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How to Recognize and Avoid Drowsiness Behind the Wheel

Steve Wagner

Drowsy Driving Can Happen To Anyone

The National Highway Traffic Safety Administration (NHTSA) estimates that 100,000 police-reported crashes and 1,550 deaths are the direct result of driver fatigue each year. Frequently occurring on rural roads and highways with a single vehicle carrying no passengers besides the driver, it is difficult to attribute crashes to sleepiness. Investigators often conclude that a vehicle went running off the road at a high rate of speed with no evidence of braking.

Drowsy-driving crashes have a bad habit of occurring between midnight and 6 a.m., or in the late-afternoon. These are both times when there are natural dips in the human body clock that helps to regulate sleep. Here are some signs that it’s time to pull over:

  • Daydreaming; having wandered or disconnected thoughts
  • Difficulty focusing, frequent blinking, or heavy eyelids
  • Drifting from your lane, tailgating, or hitting a shoulder rumble strip
  • Feeling restless and irritable
  • Trouble keeping your head up
  • Trouble remembering the last few miles driven; missing exits or traffic signs
  • Yawning repeatedly or rubbing your eyes

Sleepy Driving Solutions

One of the easiest ways you can avoid becoming a drowsy driver is to get enough rest on a daily basis. Sleep can be a true preventative measure against becoming involved in a serious accident or fatal crash. In addition to making it a priority to get 7-8 hours of sleep per night, follow these suggested stay-awake tips from the NHTSA.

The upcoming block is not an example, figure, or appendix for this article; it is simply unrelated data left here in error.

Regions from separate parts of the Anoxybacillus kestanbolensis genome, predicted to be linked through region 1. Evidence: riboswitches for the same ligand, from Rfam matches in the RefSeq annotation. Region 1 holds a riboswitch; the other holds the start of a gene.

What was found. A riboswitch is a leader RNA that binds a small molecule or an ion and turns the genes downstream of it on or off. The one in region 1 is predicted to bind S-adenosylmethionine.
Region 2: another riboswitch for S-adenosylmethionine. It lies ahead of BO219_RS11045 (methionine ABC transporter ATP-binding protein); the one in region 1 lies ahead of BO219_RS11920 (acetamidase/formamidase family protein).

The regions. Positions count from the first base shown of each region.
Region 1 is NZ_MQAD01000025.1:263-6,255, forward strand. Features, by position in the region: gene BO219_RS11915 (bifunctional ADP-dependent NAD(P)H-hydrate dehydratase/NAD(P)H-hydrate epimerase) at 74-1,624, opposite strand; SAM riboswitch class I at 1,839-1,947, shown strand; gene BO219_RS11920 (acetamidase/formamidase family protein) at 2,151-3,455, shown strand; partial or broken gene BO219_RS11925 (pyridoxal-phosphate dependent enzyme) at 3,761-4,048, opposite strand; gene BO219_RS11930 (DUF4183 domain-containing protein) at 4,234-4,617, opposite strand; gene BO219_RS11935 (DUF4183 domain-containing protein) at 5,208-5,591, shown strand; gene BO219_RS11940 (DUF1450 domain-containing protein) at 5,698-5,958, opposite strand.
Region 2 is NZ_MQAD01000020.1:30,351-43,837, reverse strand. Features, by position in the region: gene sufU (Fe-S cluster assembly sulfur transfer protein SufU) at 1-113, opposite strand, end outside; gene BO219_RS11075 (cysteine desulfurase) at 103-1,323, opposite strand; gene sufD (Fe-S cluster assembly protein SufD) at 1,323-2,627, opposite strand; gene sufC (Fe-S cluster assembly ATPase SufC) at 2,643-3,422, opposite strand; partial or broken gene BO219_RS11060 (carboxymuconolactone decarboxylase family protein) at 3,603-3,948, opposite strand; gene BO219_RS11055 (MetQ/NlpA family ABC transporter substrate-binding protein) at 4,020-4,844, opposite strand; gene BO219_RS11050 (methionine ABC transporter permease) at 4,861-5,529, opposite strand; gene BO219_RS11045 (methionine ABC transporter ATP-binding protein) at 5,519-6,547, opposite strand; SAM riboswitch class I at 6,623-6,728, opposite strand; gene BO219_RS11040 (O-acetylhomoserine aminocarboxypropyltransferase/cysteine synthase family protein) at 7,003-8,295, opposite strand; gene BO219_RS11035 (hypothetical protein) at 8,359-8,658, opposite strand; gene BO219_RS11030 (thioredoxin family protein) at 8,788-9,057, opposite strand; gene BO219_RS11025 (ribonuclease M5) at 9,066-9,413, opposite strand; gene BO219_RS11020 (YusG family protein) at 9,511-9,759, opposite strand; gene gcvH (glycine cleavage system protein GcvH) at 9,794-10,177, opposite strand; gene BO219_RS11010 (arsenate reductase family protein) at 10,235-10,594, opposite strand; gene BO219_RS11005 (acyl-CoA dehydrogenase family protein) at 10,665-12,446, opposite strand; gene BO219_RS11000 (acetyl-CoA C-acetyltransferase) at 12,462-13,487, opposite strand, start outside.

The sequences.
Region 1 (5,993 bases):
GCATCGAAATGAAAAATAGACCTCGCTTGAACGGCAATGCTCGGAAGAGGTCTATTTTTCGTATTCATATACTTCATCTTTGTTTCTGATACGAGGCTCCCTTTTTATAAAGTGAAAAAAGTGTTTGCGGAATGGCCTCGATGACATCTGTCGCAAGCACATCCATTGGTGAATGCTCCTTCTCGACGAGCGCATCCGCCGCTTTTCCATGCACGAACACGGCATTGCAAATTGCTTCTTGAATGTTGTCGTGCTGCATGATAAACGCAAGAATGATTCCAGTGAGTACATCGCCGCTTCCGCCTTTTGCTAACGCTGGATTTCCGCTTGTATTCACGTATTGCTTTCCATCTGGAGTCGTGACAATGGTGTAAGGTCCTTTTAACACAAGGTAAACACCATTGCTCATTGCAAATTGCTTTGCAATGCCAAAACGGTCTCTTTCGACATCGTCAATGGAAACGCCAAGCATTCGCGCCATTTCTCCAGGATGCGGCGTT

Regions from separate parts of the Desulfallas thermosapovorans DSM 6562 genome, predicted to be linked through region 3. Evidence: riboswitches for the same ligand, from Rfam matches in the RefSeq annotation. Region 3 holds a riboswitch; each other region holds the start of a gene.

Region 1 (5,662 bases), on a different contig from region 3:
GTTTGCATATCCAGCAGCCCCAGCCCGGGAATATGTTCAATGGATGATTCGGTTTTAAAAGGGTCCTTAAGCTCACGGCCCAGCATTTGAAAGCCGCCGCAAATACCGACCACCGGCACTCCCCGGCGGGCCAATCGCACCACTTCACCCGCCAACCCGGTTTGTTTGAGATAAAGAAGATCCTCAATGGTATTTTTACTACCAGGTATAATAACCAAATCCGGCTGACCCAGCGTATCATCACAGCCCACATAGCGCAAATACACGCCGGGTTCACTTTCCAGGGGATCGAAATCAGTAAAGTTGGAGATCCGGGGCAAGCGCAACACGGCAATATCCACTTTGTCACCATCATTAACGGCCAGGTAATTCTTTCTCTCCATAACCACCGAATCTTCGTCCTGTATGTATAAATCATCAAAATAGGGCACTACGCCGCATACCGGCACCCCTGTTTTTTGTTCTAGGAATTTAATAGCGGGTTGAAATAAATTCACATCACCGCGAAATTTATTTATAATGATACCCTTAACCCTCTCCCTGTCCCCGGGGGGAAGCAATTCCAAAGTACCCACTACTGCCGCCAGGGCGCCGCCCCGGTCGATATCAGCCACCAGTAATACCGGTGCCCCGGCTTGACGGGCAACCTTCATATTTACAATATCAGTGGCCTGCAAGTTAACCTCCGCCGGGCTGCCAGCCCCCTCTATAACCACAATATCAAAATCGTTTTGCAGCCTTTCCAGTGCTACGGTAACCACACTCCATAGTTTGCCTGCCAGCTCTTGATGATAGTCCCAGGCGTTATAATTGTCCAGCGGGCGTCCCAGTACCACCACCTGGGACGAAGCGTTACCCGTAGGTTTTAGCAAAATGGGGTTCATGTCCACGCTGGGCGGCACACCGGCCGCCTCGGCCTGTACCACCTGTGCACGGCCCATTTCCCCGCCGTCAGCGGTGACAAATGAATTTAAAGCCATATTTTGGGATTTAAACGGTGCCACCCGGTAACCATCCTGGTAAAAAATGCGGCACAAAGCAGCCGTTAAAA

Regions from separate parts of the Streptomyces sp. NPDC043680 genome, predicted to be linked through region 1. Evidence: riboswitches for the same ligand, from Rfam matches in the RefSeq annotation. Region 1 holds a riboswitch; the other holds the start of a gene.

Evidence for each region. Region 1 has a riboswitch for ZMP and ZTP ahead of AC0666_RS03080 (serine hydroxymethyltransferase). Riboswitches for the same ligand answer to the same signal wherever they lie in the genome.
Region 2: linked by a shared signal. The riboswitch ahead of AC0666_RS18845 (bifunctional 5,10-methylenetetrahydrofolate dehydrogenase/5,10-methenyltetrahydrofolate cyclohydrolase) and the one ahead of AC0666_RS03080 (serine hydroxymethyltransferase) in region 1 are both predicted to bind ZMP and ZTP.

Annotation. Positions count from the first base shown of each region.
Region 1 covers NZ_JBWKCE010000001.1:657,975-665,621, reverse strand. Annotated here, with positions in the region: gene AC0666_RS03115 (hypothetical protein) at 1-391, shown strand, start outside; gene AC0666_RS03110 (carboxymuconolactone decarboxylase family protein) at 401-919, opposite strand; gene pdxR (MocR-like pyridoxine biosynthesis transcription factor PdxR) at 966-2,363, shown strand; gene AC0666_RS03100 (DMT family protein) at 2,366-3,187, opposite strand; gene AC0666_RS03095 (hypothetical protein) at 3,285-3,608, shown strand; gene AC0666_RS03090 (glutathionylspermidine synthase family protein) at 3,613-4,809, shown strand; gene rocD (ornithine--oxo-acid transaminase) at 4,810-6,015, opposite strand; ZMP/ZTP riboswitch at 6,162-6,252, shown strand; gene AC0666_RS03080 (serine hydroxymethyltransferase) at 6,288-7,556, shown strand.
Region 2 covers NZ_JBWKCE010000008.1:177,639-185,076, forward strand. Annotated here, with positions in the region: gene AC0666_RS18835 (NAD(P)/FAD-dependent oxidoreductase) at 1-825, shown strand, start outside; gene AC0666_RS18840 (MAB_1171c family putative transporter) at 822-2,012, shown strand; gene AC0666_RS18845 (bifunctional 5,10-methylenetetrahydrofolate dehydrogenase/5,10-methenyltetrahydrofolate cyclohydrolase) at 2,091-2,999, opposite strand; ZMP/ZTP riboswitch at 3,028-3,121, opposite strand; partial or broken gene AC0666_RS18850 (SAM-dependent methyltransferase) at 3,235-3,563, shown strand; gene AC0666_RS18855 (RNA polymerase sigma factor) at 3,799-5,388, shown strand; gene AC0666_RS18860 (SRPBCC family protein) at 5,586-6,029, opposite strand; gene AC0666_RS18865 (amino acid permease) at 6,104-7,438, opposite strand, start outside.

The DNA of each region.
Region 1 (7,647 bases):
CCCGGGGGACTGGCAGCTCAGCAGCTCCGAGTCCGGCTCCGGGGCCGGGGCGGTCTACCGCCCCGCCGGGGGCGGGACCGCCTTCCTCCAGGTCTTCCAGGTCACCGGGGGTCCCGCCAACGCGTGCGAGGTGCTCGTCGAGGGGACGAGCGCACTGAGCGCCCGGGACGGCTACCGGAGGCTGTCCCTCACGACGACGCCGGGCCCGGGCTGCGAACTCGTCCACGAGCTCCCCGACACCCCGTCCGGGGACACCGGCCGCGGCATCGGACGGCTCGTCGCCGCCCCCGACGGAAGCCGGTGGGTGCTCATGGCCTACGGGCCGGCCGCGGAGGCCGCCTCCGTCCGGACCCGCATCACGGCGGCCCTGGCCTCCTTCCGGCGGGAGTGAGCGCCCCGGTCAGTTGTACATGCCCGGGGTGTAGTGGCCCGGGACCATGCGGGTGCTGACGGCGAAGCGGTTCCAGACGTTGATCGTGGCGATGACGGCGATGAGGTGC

• Before the start of a long family car trip, get a good night’s sleep, or you could put your entire family and others at risk.
  • Many teens do not get enough sleep at the same time that their biological need for sleep increases, thereby increasing the risk of drowsy-driving crashes, especially on longer trips.
  • Avoid drinking any alcohol before driving. Consumption of alcohol interacts with sleepiness to increase drowsiness and impairment.
  • If you take medications that could cause drowsiness as a side effect, use public transportation when possible. If you drive, avoid driving during the peak sleepiness periods (midnight – 6 a.m. and late afternoon).
  • If you must drive during the peak sleepiness periods, stay vigilant for signs of drowsiness, such as crossing over roadway lines or hitting a rumble strip, especially if you’re driving alone.

Don’t take any risks when it comes to roadway safety. Even if you have never gotten drowsy behind the wheel before, that doesn’t mean it can’t happen to you eventually. Be prepared to make alternate plans if you are too tired to drive, and acknowledge that tired driving can be just as dangerous as drunk driving or distracted driving.

We Can Help If You Were Injured In An Accident

If you or a loved one have sustained injuries as the result of a sleepy driver’s negligence behind the wheel of a vehicle, Wagner Reese can help. Don’t fight that battle alone. Let Wagner Reese deal with the insurance company, while you focus on recovering. Wagner Reese can help you get the compensation you deserve to cover lost wages, medical bills, future care, and the pain and suffering you are experiencing as a result of a motor vehicle accident.

Stephen Wagner and Jason Reese can handle your personal injury claim with years of experience and proven results. Call the law firm of Wagner Reese today at (888) 204-8440 for your FREE consultation!

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